Moral principles function as a prerequisite for human life. Wargrave the retired judge and has a profession that signifies his character’s unique way of the perception of the ethical values, meant to reveal the virtue of judicial systems in fighting the will for crime in human beings. For Wargrave, his victims’ crimes are vicious doings they must be punished for. Yet he wants to punish those who consign bad deeds by his own hands (Christie303). For he has a strong desire to tell people what is right, deeply influenced by his position as a judge. One more motivation for Wargrave is his wish to recover the mistaken system.
The role that morality operates in And Then There Were None is different; for it is no more about God’s regulations, it is about crimes. While the law always replicates the ethical society; in a sense, it is the morality of the people that do not reflect the beliefs rather even those who; “count and who speak out in the community” as well (Friedman qtd. in Pruitt4). That person who speak out loud without saying a word; his actions and assumptions, build his presence in society. Like the case of Wargrave, makes his existence by the observation and the behaviors he has, so he can assure his presence in his community. This can also give hints to that Wargrave believes in actions, yet he wants to observe. He confronts that he was observing the guests’ activities while he was on the terrace; Christie portrayed him as a person who observes before doing the act (Christie161). Giving proves to his victims that he is observing their movements.
Moreover, people change as morals and customs naturally do, with rising and diminishing intensities and inclinations (Freedman qtd in Pruitt4). Wargrave’s world is different from that of the other guests (his victims). This forged moralist receives crimes as an illegal deed; thus he accepted the idea that to be himself the punisher. He believes in moralistic values as judicial rules; the lucid simple example for his corrupted Morals is his fake death by the brand of Cain; which stands for the first murderer of Able by his brother Cain in the Book of genesis.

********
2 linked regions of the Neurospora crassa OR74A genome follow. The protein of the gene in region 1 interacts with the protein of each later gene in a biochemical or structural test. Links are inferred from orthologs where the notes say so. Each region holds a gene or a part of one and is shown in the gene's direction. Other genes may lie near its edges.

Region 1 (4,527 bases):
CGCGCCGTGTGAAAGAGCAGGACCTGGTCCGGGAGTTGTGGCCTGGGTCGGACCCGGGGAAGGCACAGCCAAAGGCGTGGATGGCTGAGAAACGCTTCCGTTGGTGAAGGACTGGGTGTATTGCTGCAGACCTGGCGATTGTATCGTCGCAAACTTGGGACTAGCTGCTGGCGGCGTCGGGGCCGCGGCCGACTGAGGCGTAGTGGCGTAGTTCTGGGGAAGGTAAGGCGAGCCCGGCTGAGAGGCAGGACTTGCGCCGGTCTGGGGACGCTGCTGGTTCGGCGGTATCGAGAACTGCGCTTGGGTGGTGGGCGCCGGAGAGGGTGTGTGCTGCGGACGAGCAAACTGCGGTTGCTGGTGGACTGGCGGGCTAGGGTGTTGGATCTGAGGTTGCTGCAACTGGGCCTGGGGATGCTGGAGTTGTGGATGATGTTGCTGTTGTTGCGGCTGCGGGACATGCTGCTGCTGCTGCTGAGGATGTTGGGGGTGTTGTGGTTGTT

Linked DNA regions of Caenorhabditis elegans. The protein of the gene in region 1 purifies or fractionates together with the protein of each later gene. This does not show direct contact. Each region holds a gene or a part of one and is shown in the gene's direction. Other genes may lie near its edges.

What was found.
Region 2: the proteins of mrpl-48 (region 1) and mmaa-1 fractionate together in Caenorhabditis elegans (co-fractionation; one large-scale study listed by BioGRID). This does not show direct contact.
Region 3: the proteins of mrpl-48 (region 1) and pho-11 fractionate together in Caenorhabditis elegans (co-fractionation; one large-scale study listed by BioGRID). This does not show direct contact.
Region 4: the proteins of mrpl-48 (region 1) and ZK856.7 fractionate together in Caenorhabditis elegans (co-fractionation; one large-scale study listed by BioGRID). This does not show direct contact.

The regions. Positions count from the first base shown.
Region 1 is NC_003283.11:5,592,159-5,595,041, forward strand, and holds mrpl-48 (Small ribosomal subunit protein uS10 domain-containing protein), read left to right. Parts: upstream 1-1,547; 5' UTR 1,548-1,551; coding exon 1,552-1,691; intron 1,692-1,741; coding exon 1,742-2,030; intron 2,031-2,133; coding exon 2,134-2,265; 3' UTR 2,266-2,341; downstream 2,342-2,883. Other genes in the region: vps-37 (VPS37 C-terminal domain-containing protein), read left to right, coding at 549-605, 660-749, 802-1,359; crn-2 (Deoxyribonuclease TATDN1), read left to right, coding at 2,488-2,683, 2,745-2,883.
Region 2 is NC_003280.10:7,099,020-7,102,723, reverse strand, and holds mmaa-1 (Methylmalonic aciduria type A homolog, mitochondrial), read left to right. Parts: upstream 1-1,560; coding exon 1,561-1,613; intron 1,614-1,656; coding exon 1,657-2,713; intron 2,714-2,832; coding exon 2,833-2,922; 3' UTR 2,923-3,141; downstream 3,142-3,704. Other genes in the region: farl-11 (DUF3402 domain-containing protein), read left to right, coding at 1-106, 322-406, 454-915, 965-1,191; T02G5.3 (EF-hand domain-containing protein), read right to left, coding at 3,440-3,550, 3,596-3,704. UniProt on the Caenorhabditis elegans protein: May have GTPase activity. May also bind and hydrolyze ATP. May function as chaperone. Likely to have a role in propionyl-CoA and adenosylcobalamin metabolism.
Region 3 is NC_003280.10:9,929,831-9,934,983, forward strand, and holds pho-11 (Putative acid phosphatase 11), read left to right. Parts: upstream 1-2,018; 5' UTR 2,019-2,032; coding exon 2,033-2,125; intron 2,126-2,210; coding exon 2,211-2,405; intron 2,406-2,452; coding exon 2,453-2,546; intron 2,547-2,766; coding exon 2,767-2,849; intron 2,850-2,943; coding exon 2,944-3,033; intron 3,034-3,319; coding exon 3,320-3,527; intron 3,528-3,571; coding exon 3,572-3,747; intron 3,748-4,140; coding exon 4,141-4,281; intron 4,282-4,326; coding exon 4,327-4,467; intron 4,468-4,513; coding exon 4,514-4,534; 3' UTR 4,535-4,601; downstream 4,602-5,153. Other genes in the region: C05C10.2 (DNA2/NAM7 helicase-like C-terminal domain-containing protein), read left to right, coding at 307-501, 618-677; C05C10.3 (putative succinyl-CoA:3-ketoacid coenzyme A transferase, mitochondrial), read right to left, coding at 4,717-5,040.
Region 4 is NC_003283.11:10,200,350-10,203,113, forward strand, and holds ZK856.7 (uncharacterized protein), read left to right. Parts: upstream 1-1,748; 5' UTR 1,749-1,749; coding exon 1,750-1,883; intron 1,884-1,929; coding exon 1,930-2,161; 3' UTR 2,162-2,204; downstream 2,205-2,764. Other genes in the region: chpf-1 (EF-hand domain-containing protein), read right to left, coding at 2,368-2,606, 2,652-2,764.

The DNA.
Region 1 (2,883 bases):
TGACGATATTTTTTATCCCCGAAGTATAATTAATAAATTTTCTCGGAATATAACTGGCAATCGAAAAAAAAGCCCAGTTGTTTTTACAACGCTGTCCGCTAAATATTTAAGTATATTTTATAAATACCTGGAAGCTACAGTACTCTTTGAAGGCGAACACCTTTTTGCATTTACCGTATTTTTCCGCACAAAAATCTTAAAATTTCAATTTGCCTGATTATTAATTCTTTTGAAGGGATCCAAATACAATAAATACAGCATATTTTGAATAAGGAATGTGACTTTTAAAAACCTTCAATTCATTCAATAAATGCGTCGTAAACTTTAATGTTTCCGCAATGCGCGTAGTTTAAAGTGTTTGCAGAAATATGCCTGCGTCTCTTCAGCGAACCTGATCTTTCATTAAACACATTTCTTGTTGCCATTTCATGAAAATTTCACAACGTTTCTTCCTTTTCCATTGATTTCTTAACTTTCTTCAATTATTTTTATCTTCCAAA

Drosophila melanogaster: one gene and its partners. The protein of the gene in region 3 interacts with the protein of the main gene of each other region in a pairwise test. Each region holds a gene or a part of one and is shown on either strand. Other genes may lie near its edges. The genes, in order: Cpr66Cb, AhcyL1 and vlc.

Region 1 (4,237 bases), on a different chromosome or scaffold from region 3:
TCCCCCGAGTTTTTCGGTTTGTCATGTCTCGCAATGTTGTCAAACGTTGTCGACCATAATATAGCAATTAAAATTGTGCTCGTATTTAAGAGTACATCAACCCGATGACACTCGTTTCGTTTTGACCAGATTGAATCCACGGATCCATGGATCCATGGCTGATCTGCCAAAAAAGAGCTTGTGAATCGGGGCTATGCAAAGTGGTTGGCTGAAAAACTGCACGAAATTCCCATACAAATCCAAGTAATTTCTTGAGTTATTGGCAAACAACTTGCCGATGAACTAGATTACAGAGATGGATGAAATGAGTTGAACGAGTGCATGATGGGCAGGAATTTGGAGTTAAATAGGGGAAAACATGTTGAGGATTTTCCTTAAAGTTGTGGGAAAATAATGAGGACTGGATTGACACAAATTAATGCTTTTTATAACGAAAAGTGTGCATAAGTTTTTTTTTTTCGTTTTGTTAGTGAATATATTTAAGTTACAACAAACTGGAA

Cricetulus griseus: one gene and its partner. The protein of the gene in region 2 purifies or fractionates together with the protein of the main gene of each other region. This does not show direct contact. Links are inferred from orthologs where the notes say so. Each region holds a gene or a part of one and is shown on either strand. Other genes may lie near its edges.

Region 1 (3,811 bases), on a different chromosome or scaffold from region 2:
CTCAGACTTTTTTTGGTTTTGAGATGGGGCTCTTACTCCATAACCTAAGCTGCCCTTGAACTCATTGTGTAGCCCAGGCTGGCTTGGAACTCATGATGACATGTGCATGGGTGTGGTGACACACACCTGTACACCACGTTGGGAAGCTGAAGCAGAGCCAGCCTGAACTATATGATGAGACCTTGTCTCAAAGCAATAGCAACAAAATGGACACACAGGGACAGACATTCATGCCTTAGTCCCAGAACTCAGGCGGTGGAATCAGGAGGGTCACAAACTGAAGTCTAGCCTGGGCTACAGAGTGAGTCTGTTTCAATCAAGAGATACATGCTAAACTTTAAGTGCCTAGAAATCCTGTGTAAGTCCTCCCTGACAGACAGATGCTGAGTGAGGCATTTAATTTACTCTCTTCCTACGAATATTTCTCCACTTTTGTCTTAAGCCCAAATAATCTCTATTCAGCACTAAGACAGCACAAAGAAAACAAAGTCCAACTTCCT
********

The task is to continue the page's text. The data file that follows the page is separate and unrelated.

In addition, the guilt of his sufferers is the result of his disturbed contradicted morals. He uses the mark of Cain (that scar in his forehead) as a metaphor to bring an understanding of his relation to Claim at the end of the document he sent to the police, to claim that: “The third, [the third clue], [is symbolical. The manner of my death marking me on the forehead. The brand of Cain”], which serves as an overlap between the biblical story of Cain, the son of Adam and Eve and that of judge Wargrave (Christie316). This highlights Wargrave’s correlation with Cain’s perspectives on God’s rules back then. Christopher Chanock explained in Kenyou. Edu. Com website that “Am, I brother’s keeper” is an answer to Cain’s standpoint that he is not responsible for the termination of his brother Able, so in the eye of Cain his actions alone absolutely do not worth any panel (Chanock). The same how, Wargrave thinks, that he is not responsible for God’s failure in accomplishing moral justice on the earth; so it is not his fault that he kills and reprimand criminals.
Wargrave sees himself able to judge in contrast to others. He is certainly judging those unblemished guests for escaping justice. Christie used Wargrave’s judgment as a notion to pore-over that judgment is God’s quality, not humans; for they are not able to critic each other. He plays also a judgmental role trying to preach the victims and their actions, judging and playing God’s role like the case of many people in real life; Vera Claythorne (the secretary) starts thinking in her-self “he plays God almighty for a good many months every year” (Christie181). Wargrave intends to take God’s work to do what God could not do as he believes; so he selects his victims to panel them himself instead of God. It is also credible in the description of his voice as having a judging moralistic tone as described by Ethel Rogers, Thomas Rogers’ wife; “the voice that sounds like Judgment” (Christie62). Describing his judicial tone and how much of a saint he is judging others’ actions instead of his. In fact, the judgmental deposits itself on Wargrave, thinking that judging is the power he has to underestimate others. Indeed, actions and tone of authority say a lot about the selfish judgmental Wargrave.